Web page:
Only it turned out the president and his lawyer were not yet satisfied. Around Aug. 7, according to Mr. Volker, Mr. Giuliani called him and Mr. Sondland. When the two ambassadors raised Mr. Zelensky’s pending White House visit, “Mayor Giuliani then said he believed the Ukrainian president needed to make a statement about fighting corruption, and that he had discussed it with Mr. Yermak,” Mr. Volker testified. The Ukrainians duly produced a draft statement that was “generic” about corruption, Mr. Volker said — only to have it rejected by Mr. Giuliani, who said that “the statement should include specific reference to ‘Burisma’ and ‘2016.’ ” Burisma was the gas company that Mr. Biden’s son Hunter was associated with.
Mr. Volker said he “edited the draft statement by Mr. Yermak to include these points.” On Aug. 10, he received a text from Mr. Yermak saying: “I think it’s possible to make this declaration and mention all these things. . . . But it will be logic to do after we receive a confirmation of date.” Again, the trade-off of a White House meeting for a promise to investigate the Bidens and the DNC was explicit.
William B. Taylor Jr., the U.S. chargé d’affaires in Kyiv, also knew about the demand for a public statement. On Tuesday, he testified that Mr. Sondland had told him he had heard about the requirement directly from Mr. Trump. Mr. Taylor also said Mr. Sondland had told him he had been wrong to tell the Ukrainians that only a White House meeting was linked to the statement; in fact, “ ‘everything’ was dependent on such an announcement, including security assistance,” Mr. Taylor said. That’s consistent with the news conference last week by White House acting chief of staff Mick Mulvaney, who confirmed that the military aid was held up to leverage a Ukrainian investigation — before issuing an unconvincing retraction.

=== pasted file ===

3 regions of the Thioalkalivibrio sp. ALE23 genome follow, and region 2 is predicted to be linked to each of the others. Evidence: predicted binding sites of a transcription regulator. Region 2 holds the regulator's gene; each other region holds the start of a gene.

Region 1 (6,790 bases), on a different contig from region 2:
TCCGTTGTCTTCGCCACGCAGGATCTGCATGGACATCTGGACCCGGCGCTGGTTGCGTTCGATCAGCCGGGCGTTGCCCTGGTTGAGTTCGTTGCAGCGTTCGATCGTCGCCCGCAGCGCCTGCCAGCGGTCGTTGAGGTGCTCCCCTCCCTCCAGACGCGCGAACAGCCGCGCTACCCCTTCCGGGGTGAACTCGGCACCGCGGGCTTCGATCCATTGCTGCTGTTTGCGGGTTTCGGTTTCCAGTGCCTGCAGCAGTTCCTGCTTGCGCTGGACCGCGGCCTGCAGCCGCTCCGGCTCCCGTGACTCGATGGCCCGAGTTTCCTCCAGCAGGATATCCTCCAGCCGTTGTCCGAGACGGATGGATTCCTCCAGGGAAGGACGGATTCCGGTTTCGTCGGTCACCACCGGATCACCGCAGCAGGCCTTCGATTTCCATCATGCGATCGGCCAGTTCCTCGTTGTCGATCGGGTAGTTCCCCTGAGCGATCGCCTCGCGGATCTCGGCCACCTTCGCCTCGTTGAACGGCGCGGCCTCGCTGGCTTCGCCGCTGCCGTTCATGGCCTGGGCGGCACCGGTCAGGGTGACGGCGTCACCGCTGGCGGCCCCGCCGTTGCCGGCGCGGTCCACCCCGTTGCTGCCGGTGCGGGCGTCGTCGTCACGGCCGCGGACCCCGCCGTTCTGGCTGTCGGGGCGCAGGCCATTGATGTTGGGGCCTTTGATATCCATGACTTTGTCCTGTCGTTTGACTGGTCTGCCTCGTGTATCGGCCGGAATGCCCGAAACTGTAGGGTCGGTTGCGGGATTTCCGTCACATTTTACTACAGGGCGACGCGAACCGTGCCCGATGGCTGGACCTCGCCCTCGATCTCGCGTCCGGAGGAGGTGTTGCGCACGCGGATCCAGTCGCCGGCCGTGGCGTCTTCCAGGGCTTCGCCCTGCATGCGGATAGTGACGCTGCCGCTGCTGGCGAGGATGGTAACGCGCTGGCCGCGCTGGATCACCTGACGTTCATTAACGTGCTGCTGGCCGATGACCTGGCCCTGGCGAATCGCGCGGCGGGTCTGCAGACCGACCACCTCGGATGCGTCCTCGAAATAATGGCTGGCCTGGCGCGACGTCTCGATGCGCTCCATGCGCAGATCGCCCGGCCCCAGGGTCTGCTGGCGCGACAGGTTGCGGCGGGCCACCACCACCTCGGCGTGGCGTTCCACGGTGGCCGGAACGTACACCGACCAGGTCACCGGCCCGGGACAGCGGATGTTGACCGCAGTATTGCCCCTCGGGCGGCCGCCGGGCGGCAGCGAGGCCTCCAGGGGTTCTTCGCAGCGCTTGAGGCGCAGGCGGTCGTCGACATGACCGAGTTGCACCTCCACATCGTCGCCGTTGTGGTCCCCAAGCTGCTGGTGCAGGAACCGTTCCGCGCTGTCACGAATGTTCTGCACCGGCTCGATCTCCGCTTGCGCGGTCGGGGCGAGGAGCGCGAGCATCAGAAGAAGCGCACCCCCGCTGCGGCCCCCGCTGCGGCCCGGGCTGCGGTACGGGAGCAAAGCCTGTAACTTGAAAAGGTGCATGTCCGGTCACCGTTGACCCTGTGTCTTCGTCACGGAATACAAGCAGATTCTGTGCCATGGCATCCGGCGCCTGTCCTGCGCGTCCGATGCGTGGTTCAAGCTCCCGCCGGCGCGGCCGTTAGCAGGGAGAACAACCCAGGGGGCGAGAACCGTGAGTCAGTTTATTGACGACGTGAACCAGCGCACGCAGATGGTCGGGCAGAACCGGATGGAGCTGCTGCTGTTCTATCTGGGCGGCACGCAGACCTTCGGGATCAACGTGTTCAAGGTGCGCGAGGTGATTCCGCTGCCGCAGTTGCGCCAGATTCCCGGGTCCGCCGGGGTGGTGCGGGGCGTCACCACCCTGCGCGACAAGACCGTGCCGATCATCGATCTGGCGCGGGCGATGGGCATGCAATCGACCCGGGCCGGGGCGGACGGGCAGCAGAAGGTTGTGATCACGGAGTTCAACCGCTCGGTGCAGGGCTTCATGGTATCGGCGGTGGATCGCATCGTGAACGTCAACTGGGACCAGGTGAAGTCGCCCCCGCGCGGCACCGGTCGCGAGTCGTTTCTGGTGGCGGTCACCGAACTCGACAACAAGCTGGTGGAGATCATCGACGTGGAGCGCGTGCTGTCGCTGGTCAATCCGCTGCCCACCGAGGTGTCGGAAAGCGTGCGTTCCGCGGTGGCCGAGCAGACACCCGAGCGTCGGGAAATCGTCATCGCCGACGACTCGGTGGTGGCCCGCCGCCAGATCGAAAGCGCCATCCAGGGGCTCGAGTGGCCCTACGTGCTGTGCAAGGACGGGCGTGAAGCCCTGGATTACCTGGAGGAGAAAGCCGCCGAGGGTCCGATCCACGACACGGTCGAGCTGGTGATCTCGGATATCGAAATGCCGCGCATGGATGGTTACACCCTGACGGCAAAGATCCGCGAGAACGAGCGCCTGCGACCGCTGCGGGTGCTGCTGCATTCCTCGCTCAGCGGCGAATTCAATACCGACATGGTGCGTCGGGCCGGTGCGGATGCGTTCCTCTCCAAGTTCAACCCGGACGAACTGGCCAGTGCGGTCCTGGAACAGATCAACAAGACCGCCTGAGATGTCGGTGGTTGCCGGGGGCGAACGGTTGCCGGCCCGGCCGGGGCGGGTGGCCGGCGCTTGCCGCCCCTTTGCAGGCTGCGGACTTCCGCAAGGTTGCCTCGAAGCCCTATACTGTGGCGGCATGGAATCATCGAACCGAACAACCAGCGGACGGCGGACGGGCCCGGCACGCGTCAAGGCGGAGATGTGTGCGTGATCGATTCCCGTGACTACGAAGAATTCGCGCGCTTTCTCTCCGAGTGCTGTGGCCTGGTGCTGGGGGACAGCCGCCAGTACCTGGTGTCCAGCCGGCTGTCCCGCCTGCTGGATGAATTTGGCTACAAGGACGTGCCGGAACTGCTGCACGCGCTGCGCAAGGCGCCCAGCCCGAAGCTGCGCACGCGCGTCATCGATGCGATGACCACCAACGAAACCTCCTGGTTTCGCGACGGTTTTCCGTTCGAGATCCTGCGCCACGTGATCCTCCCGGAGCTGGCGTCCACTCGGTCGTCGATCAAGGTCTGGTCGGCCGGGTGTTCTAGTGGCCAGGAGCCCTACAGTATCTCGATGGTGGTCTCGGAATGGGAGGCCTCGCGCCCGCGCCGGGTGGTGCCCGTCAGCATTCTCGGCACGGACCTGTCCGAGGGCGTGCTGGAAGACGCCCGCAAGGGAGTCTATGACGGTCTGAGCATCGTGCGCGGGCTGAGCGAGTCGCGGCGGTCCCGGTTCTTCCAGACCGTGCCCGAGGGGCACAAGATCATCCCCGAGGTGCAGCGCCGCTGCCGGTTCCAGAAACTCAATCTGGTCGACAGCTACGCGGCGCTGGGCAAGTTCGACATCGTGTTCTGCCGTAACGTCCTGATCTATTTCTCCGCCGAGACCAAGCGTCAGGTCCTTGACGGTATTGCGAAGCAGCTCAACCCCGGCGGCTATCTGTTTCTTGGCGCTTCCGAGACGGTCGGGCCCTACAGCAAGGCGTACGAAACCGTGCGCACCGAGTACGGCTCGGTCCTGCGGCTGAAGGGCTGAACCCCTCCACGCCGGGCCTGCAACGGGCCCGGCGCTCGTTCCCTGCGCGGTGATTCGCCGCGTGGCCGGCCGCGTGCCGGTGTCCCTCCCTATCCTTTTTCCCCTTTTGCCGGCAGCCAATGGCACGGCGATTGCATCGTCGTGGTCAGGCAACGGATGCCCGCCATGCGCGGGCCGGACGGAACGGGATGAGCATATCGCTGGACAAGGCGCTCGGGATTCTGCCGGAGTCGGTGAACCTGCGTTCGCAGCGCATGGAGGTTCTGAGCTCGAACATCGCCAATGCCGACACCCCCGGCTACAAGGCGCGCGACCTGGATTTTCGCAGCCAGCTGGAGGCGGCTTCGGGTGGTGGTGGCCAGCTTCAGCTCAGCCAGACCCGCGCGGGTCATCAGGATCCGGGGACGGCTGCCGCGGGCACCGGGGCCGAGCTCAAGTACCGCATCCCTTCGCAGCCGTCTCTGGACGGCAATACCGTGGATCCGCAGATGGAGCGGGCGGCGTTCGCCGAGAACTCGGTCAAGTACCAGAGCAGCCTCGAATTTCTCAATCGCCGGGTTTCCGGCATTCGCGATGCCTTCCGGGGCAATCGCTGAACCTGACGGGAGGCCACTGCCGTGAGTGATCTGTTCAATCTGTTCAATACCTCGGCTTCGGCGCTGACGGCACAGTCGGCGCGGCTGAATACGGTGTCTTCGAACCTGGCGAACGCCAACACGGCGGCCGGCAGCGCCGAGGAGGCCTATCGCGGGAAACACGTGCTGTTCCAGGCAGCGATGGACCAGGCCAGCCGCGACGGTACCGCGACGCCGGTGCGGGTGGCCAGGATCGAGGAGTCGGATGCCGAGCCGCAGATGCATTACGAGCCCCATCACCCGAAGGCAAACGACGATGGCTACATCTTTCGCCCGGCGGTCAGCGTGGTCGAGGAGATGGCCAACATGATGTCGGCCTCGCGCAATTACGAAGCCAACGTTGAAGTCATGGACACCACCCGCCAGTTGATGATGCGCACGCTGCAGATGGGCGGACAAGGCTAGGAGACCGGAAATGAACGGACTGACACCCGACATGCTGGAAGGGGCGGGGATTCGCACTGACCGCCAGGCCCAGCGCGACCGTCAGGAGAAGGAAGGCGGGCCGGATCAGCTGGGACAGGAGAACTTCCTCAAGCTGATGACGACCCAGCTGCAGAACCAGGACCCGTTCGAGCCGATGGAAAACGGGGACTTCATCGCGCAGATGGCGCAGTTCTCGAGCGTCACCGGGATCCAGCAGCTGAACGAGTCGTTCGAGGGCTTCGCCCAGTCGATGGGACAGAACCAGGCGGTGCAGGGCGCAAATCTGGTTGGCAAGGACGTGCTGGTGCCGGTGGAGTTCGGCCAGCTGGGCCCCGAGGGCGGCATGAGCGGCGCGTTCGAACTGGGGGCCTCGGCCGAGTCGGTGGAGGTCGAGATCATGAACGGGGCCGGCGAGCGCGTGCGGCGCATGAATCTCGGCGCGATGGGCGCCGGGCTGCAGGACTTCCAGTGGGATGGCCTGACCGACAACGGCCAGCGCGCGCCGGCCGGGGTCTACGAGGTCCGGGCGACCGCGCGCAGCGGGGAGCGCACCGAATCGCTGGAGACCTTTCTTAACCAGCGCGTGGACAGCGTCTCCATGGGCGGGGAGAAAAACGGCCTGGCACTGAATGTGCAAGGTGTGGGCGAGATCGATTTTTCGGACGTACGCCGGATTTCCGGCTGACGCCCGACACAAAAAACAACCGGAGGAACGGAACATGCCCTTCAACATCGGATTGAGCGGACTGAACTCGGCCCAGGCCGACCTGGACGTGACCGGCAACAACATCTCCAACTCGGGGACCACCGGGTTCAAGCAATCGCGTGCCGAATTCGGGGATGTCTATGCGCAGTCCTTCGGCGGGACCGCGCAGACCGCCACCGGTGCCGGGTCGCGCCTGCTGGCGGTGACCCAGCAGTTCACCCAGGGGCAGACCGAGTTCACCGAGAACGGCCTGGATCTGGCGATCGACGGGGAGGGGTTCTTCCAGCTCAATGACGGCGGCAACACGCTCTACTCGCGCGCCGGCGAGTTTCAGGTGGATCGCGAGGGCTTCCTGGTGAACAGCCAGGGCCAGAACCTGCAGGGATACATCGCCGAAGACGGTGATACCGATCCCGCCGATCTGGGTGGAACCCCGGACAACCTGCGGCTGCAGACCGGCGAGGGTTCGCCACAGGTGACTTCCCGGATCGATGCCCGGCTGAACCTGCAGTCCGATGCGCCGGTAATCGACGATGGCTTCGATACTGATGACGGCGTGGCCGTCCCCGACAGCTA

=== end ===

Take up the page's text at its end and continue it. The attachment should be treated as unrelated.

The pressure campaign continued into September. On Sept. 8, Mr. Taylor said, Mr. Sondland informed him that after talking to Mr. Trump, he had told Mr. Zelensky that if he “did not ‘clear things up’ in public, we would be at a ‘stalemate.’ ” Added Mr. Taylor: “I understood a ‘stalemate’ to mean that Ukraine would not receive the much-needed military assistance.”
The Ukrainians eventually told Mr. Volker that they did not want to promise investigations of Mr. Biden and the Democrats. The statement, Mr. Volker said, “was shelved.” And Mr. Zelensky never got his White House meeting. U.S. military aid, which Mr. Trump had ordered held up on July 18, was released on Sept. 11 — only after the corrupt quid pro quo was becoming public. By that date, House Democrats had announced that they would investigate whether the aid had been blocked to force Ukraine to assist Mr. Trump’s reelection campaign.
Mr. Graham and some other Republicans would portray the July 25 phone call as an isolated event in which Mr. Trump did not clearly conclude a quid pro quo with Mr. Zelensky. But the evidence presented to Congress shows that the call was part of a process that extended over three months and included repeated and specific demands for Ukraine to undertake political investigations, including of Mr. Trump’s possible 2020 opponent, lodged by Mr. Trump and by the lawyer he told top aides to work with on the deal.
Mr. Graham is himself a lawyer and former military prosecutor. He surely can recognize this corrupt campaign for what it is. The question is whether he, and other Republicans, have the moral courage to do so.